By: Guerrilla Mama
I came across an article from The Economist (big fan overall) earlier today. It talked about the original planning that went into Occupy Wall Street and how it was influenced by an ethnographer named David Graeber. The New York City General Assemblies are “an open, participatory and horizontally organized process through which we are building the capacity to constitute ourselves in public as autonomous collective forces within and against the constant crises of our times. ” This direction came as a result of Mr. Graeber, who has been involved in many other major protests, and, as an ethnographer, is highly interested in the human story.
The reason I gravitated toward this article so much, despite the fact that in the end it has a lot of critical comments on the movement, is that it points out my personal motivation for joining Occupy Fort Myers, my local OWS group — public participation. I have made civic participation a mainstay of my academic and professional careers. I care deeply about people’s ability to express themselves in the governance system and ensuring that there are mechanisms for them to do so. I guess I was just glad to hear that someone else noticed this theme of the movement.
It is easy for the media, participants and hecklers to drone on about the precision of the message in Occupy, but this Economist article nailed it on the head — participatory democracy. The reason there are so many issues that come under the Occupy umbrella is that the people speaking them have scant chance to be heard otherwise. The original New York City Declaration had 20 some-odd statements ranging from banks to animals to health care to the environment. However, once you recognize that the voice of the people who care about these issues has been marginalized in our system of governance then you begin to understand why this movement is important.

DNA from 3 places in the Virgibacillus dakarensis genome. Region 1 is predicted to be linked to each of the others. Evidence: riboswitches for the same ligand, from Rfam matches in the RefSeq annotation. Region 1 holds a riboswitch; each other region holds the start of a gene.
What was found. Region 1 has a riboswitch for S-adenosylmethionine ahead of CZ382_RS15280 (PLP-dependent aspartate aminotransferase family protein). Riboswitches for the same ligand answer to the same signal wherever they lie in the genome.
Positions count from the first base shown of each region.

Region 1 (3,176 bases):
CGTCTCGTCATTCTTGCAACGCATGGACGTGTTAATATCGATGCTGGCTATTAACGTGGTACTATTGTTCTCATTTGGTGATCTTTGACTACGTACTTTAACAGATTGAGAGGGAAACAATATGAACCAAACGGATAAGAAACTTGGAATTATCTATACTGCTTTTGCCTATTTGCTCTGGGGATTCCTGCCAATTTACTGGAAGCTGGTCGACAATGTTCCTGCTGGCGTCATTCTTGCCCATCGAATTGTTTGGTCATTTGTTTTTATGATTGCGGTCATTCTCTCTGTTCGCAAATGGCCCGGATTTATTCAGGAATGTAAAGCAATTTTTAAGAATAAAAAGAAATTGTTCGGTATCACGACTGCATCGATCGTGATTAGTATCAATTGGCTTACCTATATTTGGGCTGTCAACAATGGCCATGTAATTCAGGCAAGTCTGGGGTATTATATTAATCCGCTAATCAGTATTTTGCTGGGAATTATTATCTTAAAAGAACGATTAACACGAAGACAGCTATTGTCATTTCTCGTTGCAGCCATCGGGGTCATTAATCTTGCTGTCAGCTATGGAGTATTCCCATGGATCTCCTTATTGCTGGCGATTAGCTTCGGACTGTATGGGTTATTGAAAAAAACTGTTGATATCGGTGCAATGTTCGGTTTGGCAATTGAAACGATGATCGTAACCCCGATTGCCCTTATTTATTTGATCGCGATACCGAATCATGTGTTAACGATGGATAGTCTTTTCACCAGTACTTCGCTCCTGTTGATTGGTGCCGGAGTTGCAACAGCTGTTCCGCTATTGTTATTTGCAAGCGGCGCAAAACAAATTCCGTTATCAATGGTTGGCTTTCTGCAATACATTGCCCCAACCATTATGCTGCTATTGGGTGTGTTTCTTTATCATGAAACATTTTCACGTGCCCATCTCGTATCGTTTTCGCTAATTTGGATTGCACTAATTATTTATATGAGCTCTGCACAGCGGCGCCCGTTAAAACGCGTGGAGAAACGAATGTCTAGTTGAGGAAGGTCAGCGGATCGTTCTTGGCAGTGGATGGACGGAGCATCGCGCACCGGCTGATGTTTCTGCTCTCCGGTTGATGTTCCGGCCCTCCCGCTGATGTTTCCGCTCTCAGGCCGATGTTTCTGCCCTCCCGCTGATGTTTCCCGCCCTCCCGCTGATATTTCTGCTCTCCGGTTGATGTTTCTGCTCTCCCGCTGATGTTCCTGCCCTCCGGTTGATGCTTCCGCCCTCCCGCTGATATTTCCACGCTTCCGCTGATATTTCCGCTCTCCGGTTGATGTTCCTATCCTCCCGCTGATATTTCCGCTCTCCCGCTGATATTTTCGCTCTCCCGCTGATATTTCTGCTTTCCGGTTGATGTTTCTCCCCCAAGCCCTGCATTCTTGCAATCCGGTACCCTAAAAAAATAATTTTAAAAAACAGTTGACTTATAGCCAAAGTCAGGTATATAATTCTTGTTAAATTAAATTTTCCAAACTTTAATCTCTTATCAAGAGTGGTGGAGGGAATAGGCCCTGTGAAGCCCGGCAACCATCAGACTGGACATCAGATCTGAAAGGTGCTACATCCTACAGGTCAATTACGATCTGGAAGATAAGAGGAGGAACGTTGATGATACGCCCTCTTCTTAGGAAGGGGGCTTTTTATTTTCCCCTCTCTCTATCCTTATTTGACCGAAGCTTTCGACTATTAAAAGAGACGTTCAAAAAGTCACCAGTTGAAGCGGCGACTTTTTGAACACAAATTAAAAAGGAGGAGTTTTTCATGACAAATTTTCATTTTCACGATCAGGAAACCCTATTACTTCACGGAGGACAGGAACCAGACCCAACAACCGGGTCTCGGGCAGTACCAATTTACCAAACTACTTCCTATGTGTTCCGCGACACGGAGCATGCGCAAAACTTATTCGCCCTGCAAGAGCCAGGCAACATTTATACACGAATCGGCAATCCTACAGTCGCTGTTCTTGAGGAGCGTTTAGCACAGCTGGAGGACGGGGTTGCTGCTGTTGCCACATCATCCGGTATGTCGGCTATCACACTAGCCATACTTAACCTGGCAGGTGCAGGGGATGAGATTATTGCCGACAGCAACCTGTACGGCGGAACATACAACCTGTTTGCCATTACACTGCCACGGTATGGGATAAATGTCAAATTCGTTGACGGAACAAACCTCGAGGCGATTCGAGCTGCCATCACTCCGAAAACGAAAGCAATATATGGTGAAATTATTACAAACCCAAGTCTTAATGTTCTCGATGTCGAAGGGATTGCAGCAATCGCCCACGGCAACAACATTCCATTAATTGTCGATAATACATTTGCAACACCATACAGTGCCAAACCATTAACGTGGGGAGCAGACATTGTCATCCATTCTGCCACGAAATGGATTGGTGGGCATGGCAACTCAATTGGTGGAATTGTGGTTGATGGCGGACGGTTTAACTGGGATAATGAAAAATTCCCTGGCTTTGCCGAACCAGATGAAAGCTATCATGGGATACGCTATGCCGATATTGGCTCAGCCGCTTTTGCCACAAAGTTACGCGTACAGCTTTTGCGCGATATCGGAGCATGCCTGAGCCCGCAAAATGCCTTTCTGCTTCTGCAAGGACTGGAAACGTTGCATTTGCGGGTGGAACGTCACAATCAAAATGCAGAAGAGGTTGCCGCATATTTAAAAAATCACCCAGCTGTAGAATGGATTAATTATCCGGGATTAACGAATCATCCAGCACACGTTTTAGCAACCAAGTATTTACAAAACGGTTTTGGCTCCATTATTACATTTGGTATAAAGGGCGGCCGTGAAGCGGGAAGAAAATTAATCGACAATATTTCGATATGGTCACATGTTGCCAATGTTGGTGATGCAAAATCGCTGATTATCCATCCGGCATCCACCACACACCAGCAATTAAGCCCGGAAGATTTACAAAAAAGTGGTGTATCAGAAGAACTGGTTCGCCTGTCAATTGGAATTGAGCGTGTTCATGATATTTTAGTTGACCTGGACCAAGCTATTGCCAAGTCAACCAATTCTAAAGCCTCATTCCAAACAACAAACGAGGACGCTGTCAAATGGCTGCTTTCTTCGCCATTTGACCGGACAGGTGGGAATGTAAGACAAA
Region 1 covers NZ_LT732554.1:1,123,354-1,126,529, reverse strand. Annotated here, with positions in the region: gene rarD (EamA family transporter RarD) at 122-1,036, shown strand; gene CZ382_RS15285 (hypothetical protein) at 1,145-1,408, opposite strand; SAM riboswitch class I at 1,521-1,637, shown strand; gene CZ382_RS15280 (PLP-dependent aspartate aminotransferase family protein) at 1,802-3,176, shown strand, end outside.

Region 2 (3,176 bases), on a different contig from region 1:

It’s true that we will probably not institute a system where people gather in town squares and waggle their fingers to demonstrate support (although this is nearly the voting procedure in many parts of Switzerland, so there are modern examples of this in the developed world). But hopefully, the major outcome of this movement is the recognition that people matter and participation in all its forms, institutionalized and informal, is important in the entire governance process.
It is simply not enough for a government to make a plan, tell people this is what they are going to do — often kaotaoing to vocal minority oppositions (often financially motivated), then do whatever is easiest or makes the most fiscal sense. Businesses make money; that is their purpose. Governments are designed to serve people — protecting them through establishing and protecting public goods. Since the public is their primary concern there should be a way for them to be involved and that way is participatory democracy, or its practical cousins participatory planning and participatory evaluation.